Susanna Moodie

Roughing It in the Bush

Book reviewed by Tanja Hütter

Posted July 27, 2017

The graphic novel Susanna Moodie: Roughing it in the Bush offers a vivid view of a remarkable woman and of the lives of early nineteenth-century pioneers.

The project began as a screenplay and involved a collaboration between coauthors Patrick Crowe and Carol Shields. The latter had a lifelong interest in Moodie, who had been the subject of her master’s thesis. After Shields’ death in 2003, Crowe wasn’t motivated to continue the project — but he eventually found new inspiration in the area of interactive graphic novels. Willow Dawson adapted the screenplay, and Selena Goulding spent eighteen months working on the illustrations.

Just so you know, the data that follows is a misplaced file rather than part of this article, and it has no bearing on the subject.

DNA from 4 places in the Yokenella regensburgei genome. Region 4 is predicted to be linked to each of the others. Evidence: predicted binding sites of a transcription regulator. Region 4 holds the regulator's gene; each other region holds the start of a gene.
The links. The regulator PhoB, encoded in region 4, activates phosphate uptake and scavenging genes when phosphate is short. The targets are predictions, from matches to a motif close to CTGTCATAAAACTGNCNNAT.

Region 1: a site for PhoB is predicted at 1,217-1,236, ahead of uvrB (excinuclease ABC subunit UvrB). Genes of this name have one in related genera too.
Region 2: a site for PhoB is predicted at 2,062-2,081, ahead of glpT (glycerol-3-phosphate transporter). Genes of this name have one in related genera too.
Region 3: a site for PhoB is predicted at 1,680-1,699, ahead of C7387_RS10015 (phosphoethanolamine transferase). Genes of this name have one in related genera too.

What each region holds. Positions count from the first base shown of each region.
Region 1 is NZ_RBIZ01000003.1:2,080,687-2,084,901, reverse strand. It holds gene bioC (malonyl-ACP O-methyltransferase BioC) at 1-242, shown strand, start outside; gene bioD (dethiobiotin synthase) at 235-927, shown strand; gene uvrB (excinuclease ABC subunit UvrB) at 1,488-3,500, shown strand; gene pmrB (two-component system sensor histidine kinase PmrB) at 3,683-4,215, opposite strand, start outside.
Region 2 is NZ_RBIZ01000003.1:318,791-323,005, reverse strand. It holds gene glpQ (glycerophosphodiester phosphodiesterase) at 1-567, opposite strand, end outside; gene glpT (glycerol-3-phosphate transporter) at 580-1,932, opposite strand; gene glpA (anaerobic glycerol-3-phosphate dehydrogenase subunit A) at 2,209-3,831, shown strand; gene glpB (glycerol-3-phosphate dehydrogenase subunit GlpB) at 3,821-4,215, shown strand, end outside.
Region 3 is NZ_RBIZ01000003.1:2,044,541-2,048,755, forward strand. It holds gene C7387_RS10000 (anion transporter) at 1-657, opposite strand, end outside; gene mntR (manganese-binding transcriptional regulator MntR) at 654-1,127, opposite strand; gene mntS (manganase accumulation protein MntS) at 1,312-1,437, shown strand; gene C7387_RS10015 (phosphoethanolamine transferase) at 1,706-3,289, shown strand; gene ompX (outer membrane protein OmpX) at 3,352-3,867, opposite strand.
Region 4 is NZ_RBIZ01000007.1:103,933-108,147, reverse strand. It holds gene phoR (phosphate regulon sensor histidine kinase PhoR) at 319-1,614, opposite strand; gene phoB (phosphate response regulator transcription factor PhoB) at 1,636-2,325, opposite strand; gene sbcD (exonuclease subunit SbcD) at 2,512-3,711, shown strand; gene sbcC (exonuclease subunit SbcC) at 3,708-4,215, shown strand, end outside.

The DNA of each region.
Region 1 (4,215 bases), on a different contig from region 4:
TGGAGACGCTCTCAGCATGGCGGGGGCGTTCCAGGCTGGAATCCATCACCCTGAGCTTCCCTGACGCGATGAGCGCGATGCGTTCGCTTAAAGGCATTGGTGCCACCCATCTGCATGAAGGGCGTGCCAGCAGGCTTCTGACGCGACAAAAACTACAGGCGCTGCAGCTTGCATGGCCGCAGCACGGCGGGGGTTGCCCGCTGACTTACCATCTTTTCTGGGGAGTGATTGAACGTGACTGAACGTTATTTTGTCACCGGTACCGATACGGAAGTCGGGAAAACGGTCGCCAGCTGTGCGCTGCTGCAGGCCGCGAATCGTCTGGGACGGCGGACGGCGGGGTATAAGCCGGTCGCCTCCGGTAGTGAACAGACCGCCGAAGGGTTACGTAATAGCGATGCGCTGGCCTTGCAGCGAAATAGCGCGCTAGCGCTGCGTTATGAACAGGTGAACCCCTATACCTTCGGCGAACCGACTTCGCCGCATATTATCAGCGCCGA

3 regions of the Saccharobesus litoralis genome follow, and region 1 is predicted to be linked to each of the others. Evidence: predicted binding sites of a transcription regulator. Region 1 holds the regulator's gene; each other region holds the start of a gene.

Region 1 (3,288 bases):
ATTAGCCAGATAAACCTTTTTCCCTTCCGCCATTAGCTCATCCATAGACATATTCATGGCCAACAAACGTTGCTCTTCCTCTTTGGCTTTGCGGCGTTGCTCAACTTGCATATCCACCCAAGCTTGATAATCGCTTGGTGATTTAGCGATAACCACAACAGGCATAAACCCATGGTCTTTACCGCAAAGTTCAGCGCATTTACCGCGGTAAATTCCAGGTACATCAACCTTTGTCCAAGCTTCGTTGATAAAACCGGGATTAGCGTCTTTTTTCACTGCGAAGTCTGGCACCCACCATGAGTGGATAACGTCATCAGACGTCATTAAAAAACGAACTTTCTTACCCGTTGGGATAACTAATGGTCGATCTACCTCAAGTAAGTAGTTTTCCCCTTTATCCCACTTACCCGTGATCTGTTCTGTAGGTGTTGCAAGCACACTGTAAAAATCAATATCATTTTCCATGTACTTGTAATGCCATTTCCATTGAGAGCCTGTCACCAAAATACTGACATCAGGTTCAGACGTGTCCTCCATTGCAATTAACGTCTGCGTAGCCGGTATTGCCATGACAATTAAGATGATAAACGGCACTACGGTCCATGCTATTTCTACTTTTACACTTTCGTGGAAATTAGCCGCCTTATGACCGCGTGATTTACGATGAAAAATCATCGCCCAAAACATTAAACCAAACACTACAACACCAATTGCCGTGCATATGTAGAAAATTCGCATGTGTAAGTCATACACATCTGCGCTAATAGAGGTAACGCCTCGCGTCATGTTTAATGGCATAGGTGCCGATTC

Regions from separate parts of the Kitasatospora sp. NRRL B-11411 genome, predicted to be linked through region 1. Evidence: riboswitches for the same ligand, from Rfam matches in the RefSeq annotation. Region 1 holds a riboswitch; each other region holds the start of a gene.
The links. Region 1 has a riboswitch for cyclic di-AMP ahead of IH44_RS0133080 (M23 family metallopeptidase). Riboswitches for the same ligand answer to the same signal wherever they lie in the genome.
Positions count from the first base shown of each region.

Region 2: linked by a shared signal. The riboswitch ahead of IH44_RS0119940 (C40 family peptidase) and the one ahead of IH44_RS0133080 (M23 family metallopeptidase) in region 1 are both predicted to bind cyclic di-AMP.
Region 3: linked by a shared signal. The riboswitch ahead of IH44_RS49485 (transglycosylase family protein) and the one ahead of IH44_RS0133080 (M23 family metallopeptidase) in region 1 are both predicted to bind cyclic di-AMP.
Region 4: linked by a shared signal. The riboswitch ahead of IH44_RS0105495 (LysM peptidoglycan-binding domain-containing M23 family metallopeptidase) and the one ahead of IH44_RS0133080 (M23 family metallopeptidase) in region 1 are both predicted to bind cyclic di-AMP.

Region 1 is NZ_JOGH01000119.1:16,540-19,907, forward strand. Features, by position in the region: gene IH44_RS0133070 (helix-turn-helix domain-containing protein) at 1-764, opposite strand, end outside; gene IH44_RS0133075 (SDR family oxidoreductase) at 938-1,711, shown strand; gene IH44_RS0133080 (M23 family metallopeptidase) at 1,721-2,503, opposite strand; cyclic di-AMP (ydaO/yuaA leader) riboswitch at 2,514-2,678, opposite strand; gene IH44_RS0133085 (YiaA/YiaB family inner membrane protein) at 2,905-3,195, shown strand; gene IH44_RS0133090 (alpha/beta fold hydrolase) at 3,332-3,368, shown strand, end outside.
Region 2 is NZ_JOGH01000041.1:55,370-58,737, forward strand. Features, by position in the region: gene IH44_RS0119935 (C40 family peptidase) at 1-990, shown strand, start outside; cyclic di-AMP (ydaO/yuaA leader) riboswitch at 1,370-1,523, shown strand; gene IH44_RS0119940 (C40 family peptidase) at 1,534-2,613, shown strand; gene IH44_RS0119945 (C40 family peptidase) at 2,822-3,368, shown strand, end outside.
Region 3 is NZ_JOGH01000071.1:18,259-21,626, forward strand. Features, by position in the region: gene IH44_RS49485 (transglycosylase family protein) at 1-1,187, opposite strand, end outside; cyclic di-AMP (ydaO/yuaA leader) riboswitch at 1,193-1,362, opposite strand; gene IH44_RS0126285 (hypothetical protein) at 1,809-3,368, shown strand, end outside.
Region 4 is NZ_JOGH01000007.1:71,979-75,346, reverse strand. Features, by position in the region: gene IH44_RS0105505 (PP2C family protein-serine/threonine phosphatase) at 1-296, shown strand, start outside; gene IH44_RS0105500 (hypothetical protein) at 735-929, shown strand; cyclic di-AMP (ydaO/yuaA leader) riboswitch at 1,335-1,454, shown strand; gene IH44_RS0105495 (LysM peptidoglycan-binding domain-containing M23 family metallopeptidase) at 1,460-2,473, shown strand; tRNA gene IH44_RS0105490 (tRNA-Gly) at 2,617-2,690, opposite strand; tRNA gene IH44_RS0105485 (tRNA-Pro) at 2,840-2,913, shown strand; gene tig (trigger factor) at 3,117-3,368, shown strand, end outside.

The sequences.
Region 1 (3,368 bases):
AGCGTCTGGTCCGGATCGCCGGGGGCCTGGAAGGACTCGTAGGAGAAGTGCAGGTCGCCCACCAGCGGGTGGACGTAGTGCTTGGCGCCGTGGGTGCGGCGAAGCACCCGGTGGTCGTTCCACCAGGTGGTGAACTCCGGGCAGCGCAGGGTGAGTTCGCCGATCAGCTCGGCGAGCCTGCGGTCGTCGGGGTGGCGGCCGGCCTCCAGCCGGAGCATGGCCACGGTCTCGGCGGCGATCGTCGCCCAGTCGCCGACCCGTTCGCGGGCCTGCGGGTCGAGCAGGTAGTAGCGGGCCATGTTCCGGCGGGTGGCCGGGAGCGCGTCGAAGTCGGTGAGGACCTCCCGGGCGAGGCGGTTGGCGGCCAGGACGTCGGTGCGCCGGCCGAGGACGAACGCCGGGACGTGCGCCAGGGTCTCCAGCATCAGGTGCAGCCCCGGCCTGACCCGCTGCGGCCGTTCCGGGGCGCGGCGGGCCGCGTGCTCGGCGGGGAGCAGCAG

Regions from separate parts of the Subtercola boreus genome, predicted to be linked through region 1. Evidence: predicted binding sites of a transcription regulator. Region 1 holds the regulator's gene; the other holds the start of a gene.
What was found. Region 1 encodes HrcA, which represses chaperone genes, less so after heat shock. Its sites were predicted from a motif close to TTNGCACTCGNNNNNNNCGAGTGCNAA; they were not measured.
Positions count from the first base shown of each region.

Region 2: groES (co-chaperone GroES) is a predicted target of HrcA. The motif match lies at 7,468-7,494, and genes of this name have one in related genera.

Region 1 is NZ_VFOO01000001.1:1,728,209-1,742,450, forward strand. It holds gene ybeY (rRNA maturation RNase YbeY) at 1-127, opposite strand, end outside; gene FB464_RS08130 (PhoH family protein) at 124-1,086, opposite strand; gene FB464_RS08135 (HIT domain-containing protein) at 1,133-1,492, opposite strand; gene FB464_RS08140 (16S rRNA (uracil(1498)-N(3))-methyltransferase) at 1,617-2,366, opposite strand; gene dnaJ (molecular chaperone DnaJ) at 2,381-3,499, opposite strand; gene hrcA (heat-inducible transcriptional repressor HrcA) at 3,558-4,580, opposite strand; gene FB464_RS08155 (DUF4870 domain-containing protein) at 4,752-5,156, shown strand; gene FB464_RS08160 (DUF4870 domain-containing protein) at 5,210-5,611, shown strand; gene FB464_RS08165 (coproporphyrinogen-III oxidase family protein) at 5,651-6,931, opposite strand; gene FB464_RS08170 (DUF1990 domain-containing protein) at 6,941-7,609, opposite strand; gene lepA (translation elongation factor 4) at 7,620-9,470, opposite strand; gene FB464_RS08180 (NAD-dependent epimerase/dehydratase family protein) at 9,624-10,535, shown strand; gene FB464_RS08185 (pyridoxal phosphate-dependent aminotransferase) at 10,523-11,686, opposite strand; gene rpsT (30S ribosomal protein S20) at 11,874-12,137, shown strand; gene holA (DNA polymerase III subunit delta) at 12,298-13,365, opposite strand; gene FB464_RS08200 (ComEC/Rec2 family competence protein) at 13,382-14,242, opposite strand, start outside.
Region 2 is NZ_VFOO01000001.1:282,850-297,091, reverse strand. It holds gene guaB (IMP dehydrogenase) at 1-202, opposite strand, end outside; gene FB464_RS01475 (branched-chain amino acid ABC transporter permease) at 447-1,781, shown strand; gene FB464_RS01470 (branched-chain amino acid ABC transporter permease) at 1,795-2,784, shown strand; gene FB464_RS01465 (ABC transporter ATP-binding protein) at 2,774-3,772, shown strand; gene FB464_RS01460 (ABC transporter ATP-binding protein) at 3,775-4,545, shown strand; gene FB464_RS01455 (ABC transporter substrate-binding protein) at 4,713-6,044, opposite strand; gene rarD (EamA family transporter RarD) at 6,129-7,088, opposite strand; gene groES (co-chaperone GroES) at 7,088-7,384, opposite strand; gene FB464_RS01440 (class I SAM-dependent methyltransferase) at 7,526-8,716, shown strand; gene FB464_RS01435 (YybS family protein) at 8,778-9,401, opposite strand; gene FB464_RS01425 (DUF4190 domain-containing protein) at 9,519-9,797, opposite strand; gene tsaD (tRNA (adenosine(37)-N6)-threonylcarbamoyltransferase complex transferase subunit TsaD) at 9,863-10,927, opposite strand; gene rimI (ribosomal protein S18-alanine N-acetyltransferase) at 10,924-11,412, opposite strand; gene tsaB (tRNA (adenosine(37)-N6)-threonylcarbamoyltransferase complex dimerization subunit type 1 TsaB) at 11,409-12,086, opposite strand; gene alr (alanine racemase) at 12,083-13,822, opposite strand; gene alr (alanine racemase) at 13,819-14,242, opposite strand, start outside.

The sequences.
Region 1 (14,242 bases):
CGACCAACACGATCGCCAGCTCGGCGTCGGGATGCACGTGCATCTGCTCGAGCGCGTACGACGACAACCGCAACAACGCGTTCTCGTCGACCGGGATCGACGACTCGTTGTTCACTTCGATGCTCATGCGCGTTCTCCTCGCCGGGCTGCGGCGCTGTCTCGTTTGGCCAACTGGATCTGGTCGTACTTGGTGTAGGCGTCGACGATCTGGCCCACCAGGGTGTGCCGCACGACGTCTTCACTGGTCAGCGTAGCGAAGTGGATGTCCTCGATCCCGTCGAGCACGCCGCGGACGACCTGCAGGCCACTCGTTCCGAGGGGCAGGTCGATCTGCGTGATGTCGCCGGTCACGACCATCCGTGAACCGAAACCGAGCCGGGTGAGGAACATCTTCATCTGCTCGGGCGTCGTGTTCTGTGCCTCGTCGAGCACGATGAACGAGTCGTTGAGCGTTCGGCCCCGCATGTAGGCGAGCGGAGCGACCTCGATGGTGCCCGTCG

The book’s glossy pages are rich in colour, and the artwork is quite expressive. Goulding intuitively captures Moodie’s evolution from an attractive, relatively sheltered wife through the events that challenged her physically and mentally. The lines in her face grow with each test of character.

Crowe tells readers that Shields intended to deliver a dramatic arc to Moodie’s story, and psychological truths therefore triumph over historical truths. For those who are excited by illustrated histories, Susanna Moodie will not disappoint.

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